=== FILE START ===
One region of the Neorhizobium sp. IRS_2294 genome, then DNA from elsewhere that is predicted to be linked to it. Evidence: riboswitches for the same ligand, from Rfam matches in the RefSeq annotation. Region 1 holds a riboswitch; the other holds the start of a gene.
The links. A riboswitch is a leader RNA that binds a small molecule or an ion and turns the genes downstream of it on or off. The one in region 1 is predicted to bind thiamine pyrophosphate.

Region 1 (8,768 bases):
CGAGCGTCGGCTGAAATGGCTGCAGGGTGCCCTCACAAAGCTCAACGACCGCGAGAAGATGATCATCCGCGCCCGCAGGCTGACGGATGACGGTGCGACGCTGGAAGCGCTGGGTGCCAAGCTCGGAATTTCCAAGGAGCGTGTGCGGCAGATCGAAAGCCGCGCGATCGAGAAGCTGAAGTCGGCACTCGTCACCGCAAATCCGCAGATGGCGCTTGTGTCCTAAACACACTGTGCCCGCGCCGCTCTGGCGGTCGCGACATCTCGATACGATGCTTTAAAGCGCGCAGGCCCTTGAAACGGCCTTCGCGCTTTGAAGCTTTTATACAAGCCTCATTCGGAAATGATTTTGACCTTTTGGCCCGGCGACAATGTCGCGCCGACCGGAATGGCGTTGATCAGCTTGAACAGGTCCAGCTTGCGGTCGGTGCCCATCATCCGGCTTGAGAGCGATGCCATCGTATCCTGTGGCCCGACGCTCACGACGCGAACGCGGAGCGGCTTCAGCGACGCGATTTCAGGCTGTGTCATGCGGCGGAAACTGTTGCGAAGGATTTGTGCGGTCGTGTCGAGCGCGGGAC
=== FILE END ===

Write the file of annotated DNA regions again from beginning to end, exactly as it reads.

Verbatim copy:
One region of the Neorhizobium sp. IRS_2294 genome, then DNA from elsewhere that is predicted to be linked to it. Evidence: riboswitches for the same ligand, from Rfam matches in the RefSeq annotation. Region 1 holds a riboswitch; the other holds the start of a gene.
The links. A riboswitch is a leader RNA that binds a small molecule or an ion and turns the genes downstream of it on or off. The one in region 1 is predicted to bind thiamine pyrophosphate.

Region 1 (8,768 bases):
CGAGCGTCGGCTGAAATGGCTGCAGGGTGCCCTCACAAAGCTCAACGACCGCGAGAAGATGATCATCCGCGCCCGCAGGCTGACGGATGACGGTGCGACGCTGGAAGCGCTGGGTGCCAAGCTCGGAATTTCCAAGGAGCGTGTGCGGCAGATCGAAAGCCGCGCGATCGAGAAGCTGAAGTCGGCACTCGTCACCGCAAATCCGCAGATGGCGCTTGTGTCCTAAACACACTGTGCCCGCGCCGCTCTGGCGGTCGCGACATCTCGATACGATGCTTTAAAGCGCGCAGGCCCTTGAAACGGCCTTCGCGCTTTGAAGCTTTTATACAAGCCTCATTCGGAAATGATTTTGACCTTTTGGCCCGGCGACAATGTCGCGCCGACCGGAATGGCGTTGATCAGCTTGAACAGGTCCAGCTTGCGGTCGGTGCCCATCATCCGGCTTGAGAGCGATGCCATCGTATCCTGTGGCCCGACGCTCACGACGCGAACGCGGAGCGGCTTCAGCGACGCGATTTCAGGCTGTGTCATGCGGCGGAAACTGTTGCGAAGGATTTGTGCGGTCGTGTCGAGCGCGGGAC